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The History Of Herodotus Volume 1 of 2

Page: 34

92. Now there are in Hellas many other votive offerings made by Croesus and not only those which have been mentioned: for first at Thebes of the Boeotians there is a tripod of gold, which he dedicated to the Ismenian Apollo; then at Ephesos there are the golden cows and the greater number of the pillars of the temple; and in the temple of Athene Pronaia at Delphi a large golden shield. These were still remaining down to my own time, but others of his votive offerings have perished: and the votive offerings of Croesus at Branchidai of the Milesians were, as I am told, equal in weight and similar to those at Delphi. Now those which he sent to Delphi and to the temple of Amphiaraos he dedicated of his own goods and as first-fruits of the wealth inherited from his father; but the other offerings were made of the substance of a man who was his foe, who before Croesus became king had been factious against him and had joined in endeavouring to make Pantaleon ruler of the Lydians. Now Pantaleon was a son of Alyattes and a brother of Croesus, but not by the same mother, for Croesus was born to Alyattes of a Carian woman, but Pantaleon of an Ionian. And when Croesus had gained possession of the kingdom by the gift of his father, he put to death the man who opposed him, drawing him upon the carding-comb; and his property, which even before that time he had vowed to dedicate, he then offered in the manner mentioned to those shrines which have been named. About his votive offerings let it suffice to have said so much.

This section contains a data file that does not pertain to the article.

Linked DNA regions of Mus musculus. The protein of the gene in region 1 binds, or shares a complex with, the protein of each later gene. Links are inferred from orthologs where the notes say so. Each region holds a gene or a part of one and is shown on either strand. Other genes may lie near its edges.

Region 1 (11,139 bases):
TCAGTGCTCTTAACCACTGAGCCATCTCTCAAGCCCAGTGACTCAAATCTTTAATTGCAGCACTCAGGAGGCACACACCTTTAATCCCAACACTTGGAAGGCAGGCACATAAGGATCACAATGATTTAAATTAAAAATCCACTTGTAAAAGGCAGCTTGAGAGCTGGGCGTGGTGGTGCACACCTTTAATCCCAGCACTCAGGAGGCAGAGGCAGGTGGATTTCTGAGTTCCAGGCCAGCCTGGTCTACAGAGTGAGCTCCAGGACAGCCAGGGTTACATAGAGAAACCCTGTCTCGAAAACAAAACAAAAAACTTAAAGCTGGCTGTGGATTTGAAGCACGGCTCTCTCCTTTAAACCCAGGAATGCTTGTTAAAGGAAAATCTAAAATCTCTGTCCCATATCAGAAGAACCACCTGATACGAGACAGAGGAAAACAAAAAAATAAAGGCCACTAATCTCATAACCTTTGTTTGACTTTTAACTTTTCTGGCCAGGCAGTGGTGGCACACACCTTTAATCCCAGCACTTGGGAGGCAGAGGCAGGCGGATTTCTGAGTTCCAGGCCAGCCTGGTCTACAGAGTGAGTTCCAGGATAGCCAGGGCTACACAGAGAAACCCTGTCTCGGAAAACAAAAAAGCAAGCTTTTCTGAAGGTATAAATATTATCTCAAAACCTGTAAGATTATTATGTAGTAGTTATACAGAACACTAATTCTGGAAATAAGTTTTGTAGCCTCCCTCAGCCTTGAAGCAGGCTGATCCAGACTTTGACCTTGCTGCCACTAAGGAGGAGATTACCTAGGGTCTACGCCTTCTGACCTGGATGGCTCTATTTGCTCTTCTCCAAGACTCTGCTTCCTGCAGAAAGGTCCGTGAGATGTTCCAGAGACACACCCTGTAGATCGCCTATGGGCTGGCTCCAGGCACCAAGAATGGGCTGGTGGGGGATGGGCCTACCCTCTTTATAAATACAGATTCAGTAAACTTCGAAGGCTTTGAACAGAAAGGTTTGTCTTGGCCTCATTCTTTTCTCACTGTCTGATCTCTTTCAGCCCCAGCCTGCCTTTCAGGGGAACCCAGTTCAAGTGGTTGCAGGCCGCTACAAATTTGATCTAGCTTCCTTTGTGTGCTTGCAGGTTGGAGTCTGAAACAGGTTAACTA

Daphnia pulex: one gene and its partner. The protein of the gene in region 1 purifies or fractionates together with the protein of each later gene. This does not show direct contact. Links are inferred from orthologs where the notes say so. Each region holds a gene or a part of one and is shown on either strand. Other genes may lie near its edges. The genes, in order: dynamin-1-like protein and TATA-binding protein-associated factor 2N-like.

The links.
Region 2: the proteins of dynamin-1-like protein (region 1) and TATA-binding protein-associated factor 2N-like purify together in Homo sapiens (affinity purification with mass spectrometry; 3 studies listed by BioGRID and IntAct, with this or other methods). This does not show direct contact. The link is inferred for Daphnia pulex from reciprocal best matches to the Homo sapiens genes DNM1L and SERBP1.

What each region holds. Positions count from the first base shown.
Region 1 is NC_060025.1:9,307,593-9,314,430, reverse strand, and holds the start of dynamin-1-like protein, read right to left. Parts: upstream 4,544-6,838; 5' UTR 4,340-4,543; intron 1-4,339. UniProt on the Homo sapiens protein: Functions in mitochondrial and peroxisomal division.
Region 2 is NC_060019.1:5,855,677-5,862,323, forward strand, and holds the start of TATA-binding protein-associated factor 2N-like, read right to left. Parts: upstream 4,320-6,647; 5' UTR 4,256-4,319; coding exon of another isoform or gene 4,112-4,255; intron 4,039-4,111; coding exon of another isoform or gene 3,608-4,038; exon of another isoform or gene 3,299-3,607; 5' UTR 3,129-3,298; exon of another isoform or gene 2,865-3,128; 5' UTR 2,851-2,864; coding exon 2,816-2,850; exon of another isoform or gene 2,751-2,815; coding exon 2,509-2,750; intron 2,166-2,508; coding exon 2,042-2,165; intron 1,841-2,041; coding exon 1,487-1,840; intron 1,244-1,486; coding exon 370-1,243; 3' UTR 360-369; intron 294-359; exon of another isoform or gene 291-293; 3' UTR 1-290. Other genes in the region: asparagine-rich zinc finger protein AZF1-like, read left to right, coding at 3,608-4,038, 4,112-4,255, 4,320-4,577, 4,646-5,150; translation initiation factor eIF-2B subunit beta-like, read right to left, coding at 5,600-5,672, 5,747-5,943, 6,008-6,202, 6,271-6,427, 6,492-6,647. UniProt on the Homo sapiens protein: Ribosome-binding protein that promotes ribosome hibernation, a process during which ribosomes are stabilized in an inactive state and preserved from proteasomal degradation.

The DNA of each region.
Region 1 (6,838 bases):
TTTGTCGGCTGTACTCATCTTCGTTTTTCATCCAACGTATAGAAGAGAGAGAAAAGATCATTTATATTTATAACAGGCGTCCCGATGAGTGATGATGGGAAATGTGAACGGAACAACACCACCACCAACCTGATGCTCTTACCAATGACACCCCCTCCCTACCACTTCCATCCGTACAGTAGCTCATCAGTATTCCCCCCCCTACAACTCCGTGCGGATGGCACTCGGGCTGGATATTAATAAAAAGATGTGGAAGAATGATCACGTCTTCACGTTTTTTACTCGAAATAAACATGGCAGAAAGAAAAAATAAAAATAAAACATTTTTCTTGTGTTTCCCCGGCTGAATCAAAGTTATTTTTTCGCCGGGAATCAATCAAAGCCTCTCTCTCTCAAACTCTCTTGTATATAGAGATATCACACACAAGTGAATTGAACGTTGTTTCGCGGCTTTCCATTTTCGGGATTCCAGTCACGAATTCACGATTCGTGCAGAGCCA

93. Of marvels to be recorded the land of Lydia has no great store as compared with other lands, 104 excepting the gold-dust which is carried down from Tmolos; but one work it has to show which is larger far than any other except only those in Egypt and Babylon: for there is there the sepulchral monument of Alyattes the father of Croesus, of which the base is made of larger stones and the rest of the monument is of earth piled up. And this was built by contributions of those who practised trade and of the artisans and the girls who plied their traffic there; and still there existed to my own time boundary-stones five in number erected upon the monument above, on which were carved inscriptions telling how much of the work was done by each class; and upon measurement it was found that the work of the girls was the greatest in amount. For the daughters of the common people in Lydia practice prostitution one and all, to gather for themselves dowries, continuing this until the time when they marry; and the girls give themselves away in marriage. Now the circuit of the monument is six furlongs and two hundred feet, 105 and the breadth is thirteen hundred feet. 106 And adjoining the monument is a great lake, which the Lydians say has a never-failing supply of water, and it is called the lake of Gyges. 107 Such is the nature of this monument.


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